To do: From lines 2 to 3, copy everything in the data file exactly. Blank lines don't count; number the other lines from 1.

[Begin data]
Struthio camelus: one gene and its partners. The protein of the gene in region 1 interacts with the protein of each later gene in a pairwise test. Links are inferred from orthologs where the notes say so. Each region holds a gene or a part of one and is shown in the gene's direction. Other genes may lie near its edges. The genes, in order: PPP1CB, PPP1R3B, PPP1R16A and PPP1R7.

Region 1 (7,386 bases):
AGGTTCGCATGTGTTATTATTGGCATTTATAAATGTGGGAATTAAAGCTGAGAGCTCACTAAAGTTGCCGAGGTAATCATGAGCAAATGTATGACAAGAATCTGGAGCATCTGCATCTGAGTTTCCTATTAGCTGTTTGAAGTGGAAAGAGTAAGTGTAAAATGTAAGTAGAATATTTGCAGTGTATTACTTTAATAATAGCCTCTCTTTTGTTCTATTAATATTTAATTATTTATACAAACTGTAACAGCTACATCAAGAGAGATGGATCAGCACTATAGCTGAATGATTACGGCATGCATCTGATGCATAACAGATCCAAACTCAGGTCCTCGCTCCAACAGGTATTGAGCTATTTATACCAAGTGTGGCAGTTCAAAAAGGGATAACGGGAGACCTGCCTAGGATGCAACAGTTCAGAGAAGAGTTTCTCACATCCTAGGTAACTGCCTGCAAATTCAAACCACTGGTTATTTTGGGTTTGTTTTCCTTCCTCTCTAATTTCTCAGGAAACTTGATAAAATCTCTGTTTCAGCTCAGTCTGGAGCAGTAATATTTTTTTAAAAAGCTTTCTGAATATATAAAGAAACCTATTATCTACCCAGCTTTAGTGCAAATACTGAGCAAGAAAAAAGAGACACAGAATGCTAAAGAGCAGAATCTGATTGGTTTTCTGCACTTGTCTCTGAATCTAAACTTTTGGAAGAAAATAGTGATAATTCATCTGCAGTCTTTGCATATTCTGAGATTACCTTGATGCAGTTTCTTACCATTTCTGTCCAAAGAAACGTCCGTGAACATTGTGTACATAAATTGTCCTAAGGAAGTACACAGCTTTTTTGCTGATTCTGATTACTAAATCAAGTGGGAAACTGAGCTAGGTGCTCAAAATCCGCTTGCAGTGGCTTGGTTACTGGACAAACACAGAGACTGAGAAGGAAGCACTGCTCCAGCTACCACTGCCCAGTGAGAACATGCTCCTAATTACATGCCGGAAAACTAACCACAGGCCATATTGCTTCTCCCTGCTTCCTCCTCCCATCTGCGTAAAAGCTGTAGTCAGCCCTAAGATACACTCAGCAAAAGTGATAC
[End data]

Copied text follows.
Region 1 (7,386 bases):
AGGTTCGCATGTGTTATTATTGGCATTTATAAATGTGGGAATTAAAGCTGAGAGCTCACTAAAGTTGCCGAGGTAATCATGAGCAAATGTATGACAAGAATCTGGAGCATCTGCATCTGAGTTTCCTATTAGCTGTTTGAAGTGGAAAGAGTAAGTGTAAAATGTAAGTAGAATATTTGCAGTGTATTACTTTAATAATAGCCTCTCTTTTGTTCTATTAATATTTAATTATTTATACAAACTGTAACAGCTACATCAAGAGAGATGGATCAGCACTATAGCTGAATGATTACGGCATGCATCTGATGCATAACAGATCCAAACTCAGGTCCTCGCTCCAACAGGTATTGAGCTATTTATACCAAGTGTGGCAGTTCAAAAAGGGATAACGGGAGACCTGCCTAGGATGCAACAGTTCAGAGAAGAGTTTCTCACATCCTAGGTAACTGCCTGCAAATTCAAACCACTGGTTATTTTGGGTTTGTTTTCCTTCCTCTCTAATTTCTCAGGAAACTTGATAAAATCTCTGTTTCAGCTCAGTCTGGAGCAGTAATATTTTTTTAAAAAGCTTTCTGAATATATAAAGAAACCTATTATCTACCCAGCTTTAGTGCAAATACTGAGCAAGAAAAAAGAGACACAGAATGCTAAAGAGCAGAATCTGATTGGTTTTCTGCACTTGTCTCTGAATCTAAACTTTTGGAAGAAAATAGTGATAATTCATCTGCAGTCTTTGCATATTCTGAGATTACCTTGATGCAGTTTCTTACCATTTCTGTCCAAAGAAACGTCCGTGAACATTGTGTACATAAATTGTCCTAAGGAAGTACACAGCTTTTTTGCTGATTCTGATTACTAAATCAAGTGGGAAACTGAGCTAGGTGCTCAAAATCCGCTTGCAGTGGCTTGGTTACTGGACAAACACAGAGACTGAGAAGGAAGCACTGCTCCAGCTACCACTGCCCAGTGAGAACATGCTCCTAATTACATGCCGGAAAACTAACCACAGGCCATATTGCTTCTCCCTGCTTCCTCCTCCCATCTGCGTAAAAGCTGTAGTCAGCCCTAAGATACACTCAGCAAAAGTGATAC